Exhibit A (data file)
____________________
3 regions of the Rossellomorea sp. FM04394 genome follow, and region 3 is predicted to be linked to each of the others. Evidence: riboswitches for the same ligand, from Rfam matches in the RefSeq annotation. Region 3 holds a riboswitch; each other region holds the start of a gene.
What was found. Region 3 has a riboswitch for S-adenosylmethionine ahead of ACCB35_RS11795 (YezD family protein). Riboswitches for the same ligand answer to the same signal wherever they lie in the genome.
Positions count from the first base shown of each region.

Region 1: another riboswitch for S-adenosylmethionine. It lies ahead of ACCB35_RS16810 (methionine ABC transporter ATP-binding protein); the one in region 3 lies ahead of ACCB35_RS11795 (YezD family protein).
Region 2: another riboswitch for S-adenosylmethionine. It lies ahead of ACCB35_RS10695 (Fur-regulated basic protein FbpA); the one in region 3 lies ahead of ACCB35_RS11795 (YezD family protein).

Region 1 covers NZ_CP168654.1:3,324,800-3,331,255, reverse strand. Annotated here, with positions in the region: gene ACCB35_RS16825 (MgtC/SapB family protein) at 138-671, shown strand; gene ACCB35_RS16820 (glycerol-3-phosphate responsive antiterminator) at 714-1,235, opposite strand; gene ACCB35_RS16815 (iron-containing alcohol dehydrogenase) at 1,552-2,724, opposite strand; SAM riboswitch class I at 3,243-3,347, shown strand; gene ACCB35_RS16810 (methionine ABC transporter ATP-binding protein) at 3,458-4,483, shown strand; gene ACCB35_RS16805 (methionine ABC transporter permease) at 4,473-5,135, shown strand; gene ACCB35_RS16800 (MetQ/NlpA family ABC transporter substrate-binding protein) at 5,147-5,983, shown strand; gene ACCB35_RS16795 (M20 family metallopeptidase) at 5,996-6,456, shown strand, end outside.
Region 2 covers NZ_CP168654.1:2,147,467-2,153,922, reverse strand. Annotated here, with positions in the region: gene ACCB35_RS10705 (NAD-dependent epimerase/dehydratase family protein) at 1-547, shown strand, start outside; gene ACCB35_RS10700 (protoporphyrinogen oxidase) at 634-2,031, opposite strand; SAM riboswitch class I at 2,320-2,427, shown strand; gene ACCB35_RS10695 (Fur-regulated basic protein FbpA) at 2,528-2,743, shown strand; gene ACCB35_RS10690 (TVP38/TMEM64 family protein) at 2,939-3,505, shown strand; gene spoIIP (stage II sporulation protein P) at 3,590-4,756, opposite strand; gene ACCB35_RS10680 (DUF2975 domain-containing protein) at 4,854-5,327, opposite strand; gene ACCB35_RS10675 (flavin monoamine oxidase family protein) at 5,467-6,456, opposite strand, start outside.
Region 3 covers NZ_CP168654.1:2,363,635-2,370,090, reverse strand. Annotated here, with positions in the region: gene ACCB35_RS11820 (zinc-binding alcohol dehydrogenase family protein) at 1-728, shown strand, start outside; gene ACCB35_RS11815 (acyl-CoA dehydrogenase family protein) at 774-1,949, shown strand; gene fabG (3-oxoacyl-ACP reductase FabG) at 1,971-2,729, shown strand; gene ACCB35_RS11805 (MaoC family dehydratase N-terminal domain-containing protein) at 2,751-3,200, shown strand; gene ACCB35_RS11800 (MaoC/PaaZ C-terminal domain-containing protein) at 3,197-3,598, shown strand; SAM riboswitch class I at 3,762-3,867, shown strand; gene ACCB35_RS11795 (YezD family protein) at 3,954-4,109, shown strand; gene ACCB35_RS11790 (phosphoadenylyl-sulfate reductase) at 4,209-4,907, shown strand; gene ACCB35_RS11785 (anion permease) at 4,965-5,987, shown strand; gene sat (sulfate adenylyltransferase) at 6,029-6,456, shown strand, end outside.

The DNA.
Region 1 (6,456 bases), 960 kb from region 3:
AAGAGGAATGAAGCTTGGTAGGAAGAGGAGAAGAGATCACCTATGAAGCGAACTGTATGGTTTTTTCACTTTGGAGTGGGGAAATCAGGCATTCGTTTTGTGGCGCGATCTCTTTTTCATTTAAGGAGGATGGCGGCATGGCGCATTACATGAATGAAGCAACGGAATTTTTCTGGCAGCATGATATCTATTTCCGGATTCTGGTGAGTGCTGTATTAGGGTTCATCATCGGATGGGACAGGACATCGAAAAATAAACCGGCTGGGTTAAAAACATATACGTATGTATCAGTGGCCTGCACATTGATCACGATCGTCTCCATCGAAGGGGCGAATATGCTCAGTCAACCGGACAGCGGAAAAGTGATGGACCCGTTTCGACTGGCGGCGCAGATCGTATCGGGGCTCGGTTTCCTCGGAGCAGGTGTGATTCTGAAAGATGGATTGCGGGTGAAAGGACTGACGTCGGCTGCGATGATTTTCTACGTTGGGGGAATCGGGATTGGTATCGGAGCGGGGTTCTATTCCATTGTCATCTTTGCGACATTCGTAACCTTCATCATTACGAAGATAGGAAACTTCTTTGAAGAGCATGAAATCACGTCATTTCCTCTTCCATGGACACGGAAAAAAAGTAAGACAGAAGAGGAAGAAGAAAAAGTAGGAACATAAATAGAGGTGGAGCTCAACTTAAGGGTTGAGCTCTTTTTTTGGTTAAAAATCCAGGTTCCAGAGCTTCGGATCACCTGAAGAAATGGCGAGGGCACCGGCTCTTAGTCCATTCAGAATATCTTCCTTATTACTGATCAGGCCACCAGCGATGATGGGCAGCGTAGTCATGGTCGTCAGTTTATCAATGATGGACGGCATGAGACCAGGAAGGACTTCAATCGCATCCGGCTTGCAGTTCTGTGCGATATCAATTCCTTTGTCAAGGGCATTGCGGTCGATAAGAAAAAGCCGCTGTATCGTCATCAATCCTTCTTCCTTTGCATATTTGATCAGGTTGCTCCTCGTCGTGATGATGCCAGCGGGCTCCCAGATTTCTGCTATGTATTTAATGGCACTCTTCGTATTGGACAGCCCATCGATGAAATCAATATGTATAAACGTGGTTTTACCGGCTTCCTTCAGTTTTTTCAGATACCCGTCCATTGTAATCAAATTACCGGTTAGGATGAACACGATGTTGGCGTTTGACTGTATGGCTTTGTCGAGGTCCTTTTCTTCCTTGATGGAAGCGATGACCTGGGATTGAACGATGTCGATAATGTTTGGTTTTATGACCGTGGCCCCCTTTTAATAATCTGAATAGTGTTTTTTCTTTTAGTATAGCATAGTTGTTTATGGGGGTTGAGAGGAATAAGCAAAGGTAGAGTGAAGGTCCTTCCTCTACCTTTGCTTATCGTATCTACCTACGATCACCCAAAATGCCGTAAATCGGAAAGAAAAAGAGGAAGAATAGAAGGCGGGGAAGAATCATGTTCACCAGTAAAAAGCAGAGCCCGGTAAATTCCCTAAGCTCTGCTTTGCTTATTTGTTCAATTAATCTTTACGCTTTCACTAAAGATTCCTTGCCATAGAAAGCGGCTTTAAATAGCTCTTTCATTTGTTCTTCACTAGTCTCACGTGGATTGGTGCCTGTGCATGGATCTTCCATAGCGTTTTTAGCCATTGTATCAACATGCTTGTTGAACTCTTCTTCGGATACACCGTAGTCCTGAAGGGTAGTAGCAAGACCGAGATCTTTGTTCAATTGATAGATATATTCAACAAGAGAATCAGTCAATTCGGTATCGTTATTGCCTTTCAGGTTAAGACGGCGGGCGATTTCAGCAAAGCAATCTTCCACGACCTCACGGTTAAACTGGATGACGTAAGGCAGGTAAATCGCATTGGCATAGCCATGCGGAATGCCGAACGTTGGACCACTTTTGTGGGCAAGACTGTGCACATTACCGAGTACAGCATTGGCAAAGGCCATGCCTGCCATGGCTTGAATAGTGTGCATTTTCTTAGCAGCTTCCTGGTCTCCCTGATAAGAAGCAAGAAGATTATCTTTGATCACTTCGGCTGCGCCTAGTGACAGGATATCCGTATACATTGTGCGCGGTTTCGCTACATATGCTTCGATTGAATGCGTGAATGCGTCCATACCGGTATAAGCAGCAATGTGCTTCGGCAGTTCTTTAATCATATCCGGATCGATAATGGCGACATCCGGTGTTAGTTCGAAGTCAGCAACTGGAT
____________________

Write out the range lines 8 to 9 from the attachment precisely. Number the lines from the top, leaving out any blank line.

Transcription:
Region 3 covers NZ_CP168654.1:2,363,635-2,370,090, reverse strand. Annotated here, with positions in the region: gene ACCB35_RS11820 (zinc-binding alcohol dehydrogenase family protein) at 1-728, shown strand, start outside; gene ACCB35_RS11815 (acyl-CoA dehydrogenase family protein) at 774-1,949, shown strand; gene fabG (3-oxoacyl-ACP reductase FabG) at 1,971-2,729, shown strand; gene ACCB35_RS11805 (MaoC family dehydratase N-terminal domain-containing protein) at 2,751-3,200, shown strand; gene ACCB35_RS11800 (MaoC/PaaZ C-terminal domain-containing protein) at 3,197-3,598, shown strand; SAM riboswitch class I at 3,762-3,867, shown strand; gene ACCB35_RS11795 (YezD family protein) at 3,954-4,109, shown strand; gene ACCB35_RS11790 (phosphoadenylyl-sulfate reductase) at 4,209-4,907, shown strand; gene ACCB35_RS11785 (anion permease) at 4,965-5,987, shown strand; gene sat (sulfate adenylyltransferase) at 6,029-6,456, shown strand, end outside.

The DNA.